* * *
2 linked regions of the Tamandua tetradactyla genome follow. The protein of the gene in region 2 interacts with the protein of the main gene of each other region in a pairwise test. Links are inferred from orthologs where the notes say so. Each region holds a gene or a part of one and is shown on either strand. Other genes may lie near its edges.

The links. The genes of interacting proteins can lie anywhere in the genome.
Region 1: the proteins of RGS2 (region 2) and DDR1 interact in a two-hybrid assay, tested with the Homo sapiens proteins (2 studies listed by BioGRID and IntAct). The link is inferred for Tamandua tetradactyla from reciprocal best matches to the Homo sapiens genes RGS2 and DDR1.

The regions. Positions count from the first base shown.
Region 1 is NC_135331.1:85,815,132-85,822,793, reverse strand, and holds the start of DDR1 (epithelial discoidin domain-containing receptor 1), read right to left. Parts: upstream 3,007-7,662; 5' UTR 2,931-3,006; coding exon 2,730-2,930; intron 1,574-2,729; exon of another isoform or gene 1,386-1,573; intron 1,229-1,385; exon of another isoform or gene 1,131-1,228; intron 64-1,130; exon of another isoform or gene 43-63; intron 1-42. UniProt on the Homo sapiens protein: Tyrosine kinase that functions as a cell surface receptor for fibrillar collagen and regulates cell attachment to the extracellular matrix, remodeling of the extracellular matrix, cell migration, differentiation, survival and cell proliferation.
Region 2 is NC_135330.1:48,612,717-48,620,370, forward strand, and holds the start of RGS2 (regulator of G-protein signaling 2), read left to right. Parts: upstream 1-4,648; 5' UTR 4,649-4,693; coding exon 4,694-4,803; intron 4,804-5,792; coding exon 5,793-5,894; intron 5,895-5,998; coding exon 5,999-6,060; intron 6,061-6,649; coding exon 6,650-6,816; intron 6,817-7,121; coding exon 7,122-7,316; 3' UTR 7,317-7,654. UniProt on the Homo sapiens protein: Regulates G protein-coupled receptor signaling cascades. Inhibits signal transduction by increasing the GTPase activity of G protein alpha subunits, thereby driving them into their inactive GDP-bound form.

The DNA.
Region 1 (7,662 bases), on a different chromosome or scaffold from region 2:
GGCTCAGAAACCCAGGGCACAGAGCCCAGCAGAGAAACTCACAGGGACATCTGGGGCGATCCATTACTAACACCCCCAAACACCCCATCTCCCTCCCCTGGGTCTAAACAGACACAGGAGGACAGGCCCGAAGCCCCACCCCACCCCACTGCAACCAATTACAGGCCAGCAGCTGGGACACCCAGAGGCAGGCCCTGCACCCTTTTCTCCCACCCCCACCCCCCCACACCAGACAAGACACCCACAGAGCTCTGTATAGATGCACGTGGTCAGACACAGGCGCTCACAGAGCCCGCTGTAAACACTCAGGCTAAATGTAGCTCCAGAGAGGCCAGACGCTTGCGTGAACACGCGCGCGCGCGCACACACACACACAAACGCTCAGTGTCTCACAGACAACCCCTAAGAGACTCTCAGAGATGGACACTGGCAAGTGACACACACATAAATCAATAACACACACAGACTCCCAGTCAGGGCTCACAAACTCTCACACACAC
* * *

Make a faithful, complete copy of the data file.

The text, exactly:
2 linked regions of the Tamandua tetradactyla genome follow. The protein of the gene in region 2 interacts with the protein of the main gene of each other region in a pairwise test. Links are inferred from orthologs where the notes say so. Each region holds a gene or a part of one and is shown on either strand. Other genes may lie near its edges.

The links. The genes of interacting proteins can lie anywhere in the genome.
Region 1: the proteins of RGS2 (region 2) and DDR1 interact in a two-hybrid assay, tested with the Homo sapiens proteins (2 studies listed by BioGRID and IntAct). The link is inferred for Tamandua tetradactyla from reciprocal best matches to the Homo sapiens genes RGS2 and DDR1.

The regions. Positions count from the first base shown.
Region 1 is NC_135331.1:85,815,132-85,822,793, reverse strand, and holds the start of DDR1 (epithelial discoidin domain-containing receptor 1), read right to left. Parts: upstream 3,007-7,662; 5' UTR 2,931-3,006; coding exon 2,730-2,930; intron 1,574-2,729; exon of another isoform or gene 1,386-1,573; intron 1,229-1,385; exon of another isoform or gene 1,131-1,228; intron 64-1,130; exon of another isoform or gene 43-63; intron 1-42. UniProt on the Homo sapiens protein: Tyrosine kinase that functions as a cell surface receptor for fibrillar collagen and regulates cell attachment to the extracellular matrix, remodeling of the extracellular matrix, cell migration, differentiation, survival and cell proliferation.
Region 2 is NC_135330.1:48,612,717-48,620,370, forward strand, and holds the start of RGS2 (regulator of G-protein signaling 2), read left to right. Parts: upstream 1-4,648; 5' UTR 4,649-4,693; coding exon 4,694-4,803; intron 4,804-5,792; coding exon 5,793-5,894; intron 5,895-5,998; coding exon 5,999-6,060; intron 6,061-6,649; coding exon 6,650-6,816; intron 6,817-7,121; coding exon 7,122-7,316; 3' UTR 7,317-7,654. UniProt on the Homo sapiens protein: Regulates G protein-coupled receptor signaling cascades. Inhibits signal transduction by increasing the GTPase activity of G protein alpha subunits, thereby driving them into their inactive GDP-bound form.

The DNA.
Region 1 (7,662 bases), on a different chromosome or scaffold from region 2:
GGCTCAGAAACCCAGGGCACAGAGCCCAGCAGAGAAACTCACAGGGACATCTGGGGCGATCCATTACTAACACCCCCAAACACCCCATCTCCCTCCCCTGGGTCTAAACAGACACAGGAGGACAGGCCCGAAGCCCCACCCCACCCCACTGCAACCAATTACAGGCCAGCAGCTGGGACACCCAGAGGCAGGCCCTGCACCCTTTTCTCCCACCCCCACCCCCCCACACCAGACAAGACACCCACAGAGCTCTGTATAGATGCACGTGGTCAGACACAGGCGCTCACAGAGCCCGCTGTAAACACTCAGGCTAAATGTAGCTCCAGAGAGGCCAGACGCTTGCGTGAACACGCGCGCGCGCGCACACACACACACAAACGCTCAGTGTCTCACAGACAACCCCTAAGAGACTCTCAGAGATGGACACTGGCAAGTGACACACACATAAATCAATAACACACACAGACTCCCAGTCAGGGCTCACAAACTCTCACACACAC